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Sequence in raw or FASTA format:


Blast Method:


CNGB3 cyclic nucleotide gated channel beta 3 [Homo sapiens (human)]

RefSeq Accession Definition Service Stock Status Price *Turnaround time Order
NM_019098 Homo sapiens cyclic nucleotide gated channel beta 3 (CNGB3), mRNA. GenEZ ORF Cloning On-demand TBD TBD
XM_006716593 PREDICTED: Homo sapiens cyclic nucleotide gated channel beta 3 (CNGB3), transcript variant X1, mRNA. GenEZ ORF Cloning On-demand TBD TBD

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Gene Symbol CNGB3
Entrez Gene ID 54714
Full Name cyclic nucleotide gated channel beta 3
Synonyms ACHM1
General protein information
Preferred Names
cyclic nucleotide-gated cation channel beta-3
cyclic nucleotide-gated cation channel beta-3
CNG channel beta-3
cone photoreceptor cGMP-gated cation channel beta-subunit
cyclic nucleotide-gated cation channel modulatory subunit
Gene Type protein-coding
Organism Homo sapiens (human)



Summary This gene encodes the beta subunit of a cyclic nucleotide-gated ion channel. The encoded beta subunit appears to play a role in modulation of channel function in cone photoreceptors. This heterotetrameric channel is necessary for sensory transduction, and mutations in this gene have been associated with achromatopsia 3, progressive cone dystrophy, and juvenile macular degeneration, also known as Stargardt Disease. [provided by RefSeq, Feb 2010].

MIM: 605080

Achromatopsia-3, 262300 (3); Macular degeneration, juvenile, 248200

mRNA Protein Product Sequence Price Select
NM_019098, 289177194 NP_061971, 116642889 cyclic nucleotide-gated cation channel beta-3 ORF Sequence $750.00
XM_006716593, 578816057 XP_006716656, 578816058 cyclic nucleotide-gated cation channel beta-3 isoform X1 ORF Sequence $700.00
Pathway Interaction Database
cone_pathwayVisual signal transduction: Cones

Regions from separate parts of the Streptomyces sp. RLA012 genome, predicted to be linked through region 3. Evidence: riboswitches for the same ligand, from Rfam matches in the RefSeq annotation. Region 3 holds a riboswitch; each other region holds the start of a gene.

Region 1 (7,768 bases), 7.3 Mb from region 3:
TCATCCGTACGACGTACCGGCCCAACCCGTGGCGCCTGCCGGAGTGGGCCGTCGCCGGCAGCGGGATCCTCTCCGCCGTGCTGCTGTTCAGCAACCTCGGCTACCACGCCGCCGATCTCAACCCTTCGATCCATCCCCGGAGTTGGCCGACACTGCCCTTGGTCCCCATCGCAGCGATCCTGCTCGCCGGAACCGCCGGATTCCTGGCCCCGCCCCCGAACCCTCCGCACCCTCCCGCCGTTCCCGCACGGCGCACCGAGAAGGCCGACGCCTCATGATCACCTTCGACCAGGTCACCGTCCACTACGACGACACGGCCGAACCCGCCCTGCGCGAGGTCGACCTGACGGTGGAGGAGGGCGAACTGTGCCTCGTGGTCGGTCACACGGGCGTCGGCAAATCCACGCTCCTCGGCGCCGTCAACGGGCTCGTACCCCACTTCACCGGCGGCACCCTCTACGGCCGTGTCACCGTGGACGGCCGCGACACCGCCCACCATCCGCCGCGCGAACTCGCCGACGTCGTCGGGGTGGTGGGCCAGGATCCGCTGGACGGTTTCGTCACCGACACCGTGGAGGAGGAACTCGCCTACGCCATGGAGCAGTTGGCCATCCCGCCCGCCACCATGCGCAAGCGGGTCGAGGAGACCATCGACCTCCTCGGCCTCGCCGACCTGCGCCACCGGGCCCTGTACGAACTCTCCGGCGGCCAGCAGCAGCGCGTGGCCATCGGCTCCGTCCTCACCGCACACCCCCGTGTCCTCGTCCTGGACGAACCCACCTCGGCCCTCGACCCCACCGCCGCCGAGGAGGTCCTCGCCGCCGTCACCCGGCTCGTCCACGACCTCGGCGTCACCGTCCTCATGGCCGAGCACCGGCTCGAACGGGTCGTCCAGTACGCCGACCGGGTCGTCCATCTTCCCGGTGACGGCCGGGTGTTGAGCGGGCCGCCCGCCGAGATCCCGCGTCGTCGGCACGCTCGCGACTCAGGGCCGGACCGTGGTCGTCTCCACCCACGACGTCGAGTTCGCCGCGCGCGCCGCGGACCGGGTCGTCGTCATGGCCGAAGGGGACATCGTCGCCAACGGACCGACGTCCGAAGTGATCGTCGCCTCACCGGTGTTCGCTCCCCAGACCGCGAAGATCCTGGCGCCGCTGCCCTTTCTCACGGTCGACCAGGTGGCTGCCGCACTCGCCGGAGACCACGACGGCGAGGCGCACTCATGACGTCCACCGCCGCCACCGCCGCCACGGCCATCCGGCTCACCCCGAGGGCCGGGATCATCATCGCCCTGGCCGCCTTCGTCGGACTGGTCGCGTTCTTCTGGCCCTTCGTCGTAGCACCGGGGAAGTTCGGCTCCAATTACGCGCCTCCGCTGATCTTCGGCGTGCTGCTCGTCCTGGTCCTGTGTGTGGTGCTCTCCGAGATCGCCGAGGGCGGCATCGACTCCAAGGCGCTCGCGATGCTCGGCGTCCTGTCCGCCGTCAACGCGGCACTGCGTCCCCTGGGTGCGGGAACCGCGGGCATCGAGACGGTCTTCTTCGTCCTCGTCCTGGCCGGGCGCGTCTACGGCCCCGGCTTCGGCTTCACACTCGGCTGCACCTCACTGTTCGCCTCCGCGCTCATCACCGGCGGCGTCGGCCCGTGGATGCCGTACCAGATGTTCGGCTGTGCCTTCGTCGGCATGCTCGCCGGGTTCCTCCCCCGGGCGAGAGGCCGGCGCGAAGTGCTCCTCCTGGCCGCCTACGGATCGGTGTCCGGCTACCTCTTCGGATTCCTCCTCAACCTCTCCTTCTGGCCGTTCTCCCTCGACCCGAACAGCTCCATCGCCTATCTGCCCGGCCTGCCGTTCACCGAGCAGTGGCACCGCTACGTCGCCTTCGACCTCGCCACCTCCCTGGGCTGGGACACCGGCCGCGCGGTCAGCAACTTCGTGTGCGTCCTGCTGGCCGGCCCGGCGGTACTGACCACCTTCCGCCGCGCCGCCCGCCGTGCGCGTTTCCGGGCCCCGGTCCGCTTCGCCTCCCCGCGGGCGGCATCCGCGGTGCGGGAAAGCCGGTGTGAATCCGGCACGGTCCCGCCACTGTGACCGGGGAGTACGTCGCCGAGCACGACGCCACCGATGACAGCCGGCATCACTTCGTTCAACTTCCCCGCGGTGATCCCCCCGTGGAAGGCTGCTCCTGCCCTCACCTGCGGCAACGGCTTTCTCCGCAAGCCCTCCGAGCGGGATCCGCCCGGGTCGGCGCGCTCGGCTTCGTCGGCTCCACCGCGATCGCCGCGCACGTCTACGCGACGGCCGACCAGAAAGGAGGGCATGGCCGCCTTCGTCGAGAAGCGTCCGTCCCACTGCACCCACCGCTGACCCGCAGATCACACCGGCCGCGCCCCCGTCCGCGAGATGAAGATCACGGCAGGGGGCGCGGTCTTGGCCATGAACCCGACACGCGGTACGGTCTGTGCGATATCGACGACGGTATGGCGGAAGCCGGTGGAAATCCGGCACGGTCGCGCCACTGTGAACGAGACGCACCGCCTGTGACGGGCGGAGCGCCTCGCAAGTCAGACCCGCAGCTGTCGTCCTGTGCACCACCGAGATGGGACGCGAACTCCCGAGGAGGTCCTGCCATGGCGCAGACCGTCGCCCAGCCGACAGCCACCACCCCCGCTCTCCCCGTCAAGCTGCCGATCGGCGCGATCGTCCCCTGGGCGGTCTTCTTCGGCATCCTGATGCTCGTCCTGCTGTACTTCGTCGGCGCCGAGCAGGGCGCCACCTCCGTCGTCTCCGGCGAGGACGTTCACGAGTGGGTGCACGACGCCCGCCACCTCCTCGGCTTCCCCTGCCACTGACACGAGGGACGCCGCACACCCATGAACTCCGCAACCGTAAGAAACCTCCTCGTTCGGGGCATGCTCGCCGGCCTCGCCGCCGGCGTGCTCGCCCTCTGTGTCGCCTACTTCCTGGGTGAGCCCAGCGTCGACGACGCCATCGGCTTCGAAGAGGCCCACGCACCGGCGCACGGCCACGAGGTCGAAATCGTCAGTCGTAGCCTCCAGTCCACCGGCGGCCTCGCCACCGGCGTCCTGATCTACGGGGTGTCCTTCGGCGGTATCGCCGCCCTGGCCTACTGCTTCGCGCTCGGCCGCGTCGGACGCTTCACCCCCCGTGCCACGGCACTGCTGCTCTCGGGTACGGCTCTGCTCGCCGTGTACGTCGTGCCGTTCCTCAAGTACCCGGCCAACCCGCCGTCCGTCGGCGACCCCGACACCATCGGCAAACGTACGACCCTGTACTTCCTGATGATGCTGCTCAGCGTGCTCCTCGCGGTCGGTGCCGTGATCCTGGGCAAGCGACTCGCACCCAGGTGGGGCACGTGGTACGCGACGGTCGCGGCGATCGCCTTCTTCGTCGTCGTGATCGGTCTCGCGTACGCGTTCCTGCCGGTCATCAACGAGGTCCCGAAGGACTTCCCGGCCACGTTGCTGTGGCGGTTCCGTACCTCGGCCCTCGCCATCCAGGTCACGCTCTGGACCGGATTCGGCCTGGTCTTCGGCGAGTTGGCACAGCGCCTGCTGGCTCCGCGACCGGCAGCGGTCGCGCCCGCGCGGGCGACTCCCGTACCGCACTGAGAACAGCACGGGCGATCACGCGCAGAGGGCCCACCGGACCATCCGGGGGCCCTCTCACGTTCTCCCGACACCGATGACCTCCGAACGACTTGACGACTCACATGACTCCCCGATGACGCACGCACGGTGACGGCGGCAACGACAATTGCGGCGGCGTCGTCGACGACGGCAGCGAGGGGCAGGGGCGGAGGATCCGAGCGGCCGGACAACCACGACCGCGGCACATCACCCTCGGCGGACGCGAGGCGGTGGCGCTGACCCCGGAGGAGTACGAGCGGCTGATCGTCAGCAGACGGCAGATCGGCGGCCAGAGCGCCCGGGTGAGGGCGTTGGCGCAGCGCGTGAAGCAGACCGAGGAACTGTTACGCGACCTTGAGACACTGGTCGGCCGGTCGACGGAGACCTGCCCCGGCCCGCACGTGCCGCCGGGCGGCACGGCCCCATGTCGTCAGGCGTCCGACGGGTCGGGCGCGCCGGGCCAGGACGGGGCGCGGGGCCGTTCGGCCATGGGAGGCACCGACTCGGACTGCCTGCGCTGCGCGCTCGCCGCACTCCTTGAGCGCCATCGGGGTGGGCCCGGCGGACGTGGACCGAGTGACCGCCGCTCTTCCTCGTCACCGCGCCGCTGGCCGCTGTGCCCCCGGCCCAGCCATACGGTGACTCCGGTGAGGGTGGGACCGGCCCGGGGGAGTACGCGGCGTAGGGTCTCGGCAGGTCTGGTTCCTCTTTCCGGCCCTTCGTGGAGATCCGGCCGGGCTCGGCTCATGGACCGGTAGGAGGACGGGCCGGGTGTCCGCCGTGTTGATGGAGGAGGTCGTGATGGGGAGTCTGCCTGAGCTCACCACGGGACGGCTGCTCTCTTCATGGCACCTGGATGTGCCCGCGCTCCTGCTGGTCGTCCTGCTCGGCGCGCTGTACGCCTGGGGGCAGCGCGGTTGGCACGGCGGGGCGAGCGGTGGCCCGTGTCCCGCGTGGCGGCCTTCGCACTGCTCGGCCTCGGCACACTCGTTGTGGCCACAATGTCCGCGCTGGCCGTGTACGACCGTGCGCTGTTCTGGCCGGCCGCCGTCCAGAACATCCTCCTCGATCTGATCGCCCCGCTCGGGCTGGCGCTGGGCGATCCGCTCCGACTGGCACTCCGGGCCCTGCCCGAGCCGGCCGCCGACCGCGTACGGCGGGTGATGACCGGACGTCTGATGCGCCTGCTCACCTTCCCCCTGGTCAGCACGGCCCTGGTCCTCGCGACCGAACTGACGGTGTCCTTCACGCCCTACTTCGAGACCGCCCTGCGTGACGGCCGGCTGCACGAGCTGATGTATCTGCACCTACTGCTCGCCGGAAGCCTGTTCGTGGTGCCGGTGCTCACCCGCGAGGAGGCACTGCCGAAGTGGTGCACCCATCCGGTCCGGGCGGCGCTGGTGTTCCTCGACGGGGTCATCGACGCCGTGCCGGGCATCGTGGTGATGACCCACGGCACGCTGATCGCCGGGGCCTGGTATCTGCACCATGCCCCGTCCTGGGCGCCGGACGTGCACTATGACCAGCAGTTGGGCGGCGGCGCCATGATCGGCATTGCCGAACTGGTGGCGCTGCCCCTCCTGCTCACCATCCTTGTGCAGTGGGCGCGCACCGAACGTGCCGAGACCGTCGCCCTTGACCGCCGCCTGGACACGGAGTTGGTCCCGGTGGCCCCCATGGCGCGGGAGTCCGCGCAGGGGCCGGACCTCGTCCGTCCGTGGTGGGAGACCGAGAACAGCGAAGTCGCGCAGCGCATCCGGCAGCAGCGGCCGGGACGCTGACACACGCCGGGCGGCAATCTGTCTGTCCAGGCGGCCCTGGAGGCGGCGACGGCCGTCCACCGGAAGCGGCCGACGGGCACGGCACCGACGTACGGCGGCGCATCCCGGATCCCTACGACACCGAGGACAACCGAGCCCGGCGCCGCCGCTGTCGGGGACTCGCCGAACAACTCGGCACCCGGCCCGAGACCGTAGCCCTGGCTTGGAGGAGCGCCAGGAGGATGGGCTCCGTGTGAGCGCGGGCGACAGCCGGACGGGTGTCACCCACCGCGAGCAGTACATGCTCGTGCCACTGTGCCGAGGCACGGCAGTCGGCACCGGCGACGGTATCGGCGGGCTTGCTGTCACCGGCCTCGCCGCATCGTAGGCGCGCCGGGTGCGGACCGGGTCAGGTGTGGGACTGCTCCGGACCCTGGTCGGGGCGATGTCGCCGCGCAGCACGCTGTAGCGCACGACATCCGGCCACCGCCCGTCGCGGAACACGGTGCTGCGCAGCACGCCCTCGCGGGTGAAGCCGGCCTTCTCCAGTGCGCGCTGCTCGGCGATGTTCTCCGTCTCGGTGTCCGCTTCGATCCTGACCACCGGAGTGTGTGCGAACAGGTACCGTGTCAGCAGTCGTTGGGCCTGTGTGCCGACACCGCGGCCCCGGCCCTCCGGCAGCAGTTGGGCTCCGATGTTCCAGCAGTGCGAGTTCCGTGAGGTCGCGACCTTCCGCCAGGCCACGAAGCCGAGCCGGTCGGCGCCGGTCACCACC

Homo sapiens (human)CNGB3NP_061971.3
Pan troglodytes (chimpanzee)CNGB3XP_519846.2
Macaca mulatta (Rhesus monkey)CNGB3XP_001083646.1
Canis lupus familiaris (dog)CNGB3NP_001003030.1
Bos taurus (cattle)CNGB3XP_002692873.2
Mus musculus (house mouse)Cngb3NP_038955.1
Rattus norvegicus (Norway rat)Cngb3NP_001258167.1
Gallus gallus (chicken)CNGB3XP_425928.4
Danio rerio (zebrafish)cngb3XP_691142.4
Danio rerio (zebrafish)LOC562466XP_690937.4
Xenopus (Silurana) tropicalis (western clawed frog)cngb3XP_002939202.2
GO:0006812cation transportIDA
GO:0007165signal transductionNAS
GO:0007601visual perceptionIEA
GO:0007603phototransduction, visible lightIBA
GO:0042391regulation of membrane potentialIBA
GO:0071805potassium ion transmembrane transportIBA
GO:0001750photoreceptor outer segmentIEA
GO:0005887integral component of plasma membraneIBA
GO:1902495transmembrane transporter complexIDA
GO:0005222intracellular cAMP activated cation channel activityIBA
GO:0005223intracellular cGMP activated cation channel activityIBA
GO:0005223intracellular cGMP activated cation channel activityIDA
GO:0005249voltage-gated potassium channel activityIBA
GO:0030553cGMP bindingIBA
GO:0030553cGMP bindingIDA
GeneCards CNGB3
UniProt Q9NQW8
Vega OTTHUMG00000163738
MIM 605080
Ensembl ENSG00000170289
HGNC 2153
HPRD 05468

GeneRIFs: Gene References Into Functions What's a GeneRIF?

What is the normal function of the CNGB3 gene?

The CNGB3 gene provides instructions for making a protein that forms part of an ion channel. Ion channels are openings in the cell membrane that transport electrically charged atoms (ions) into and out of cells. Specifically, the CNGB3 protein is part of a family of proteins that form cyclic nucleotide-gated (CNG) channels. CNG channels are involved in transmitting information about vision and smell from sensory cells to the brain.

The CNGB3 protein forms one part (the beta subunit) of a CNG channel that is necessary for normal vision. These channels are present in light receptor cells called cones. As part of the light-sensitive tissue at the back of the eye (the retina), cones provide vision in bright light, including color vision. Other light receptor cells in the retina, called rods, are responsible for vision in low light.

In cones, CNG channels remain open under dark conditions. Positively charged ions can flow into the cell through these open channels. In response to light, these channels close to stop the inward flow of ions. This change in ion transport alters the cone cell's electrical charge, which generates a signal that the brain interprets as vision.


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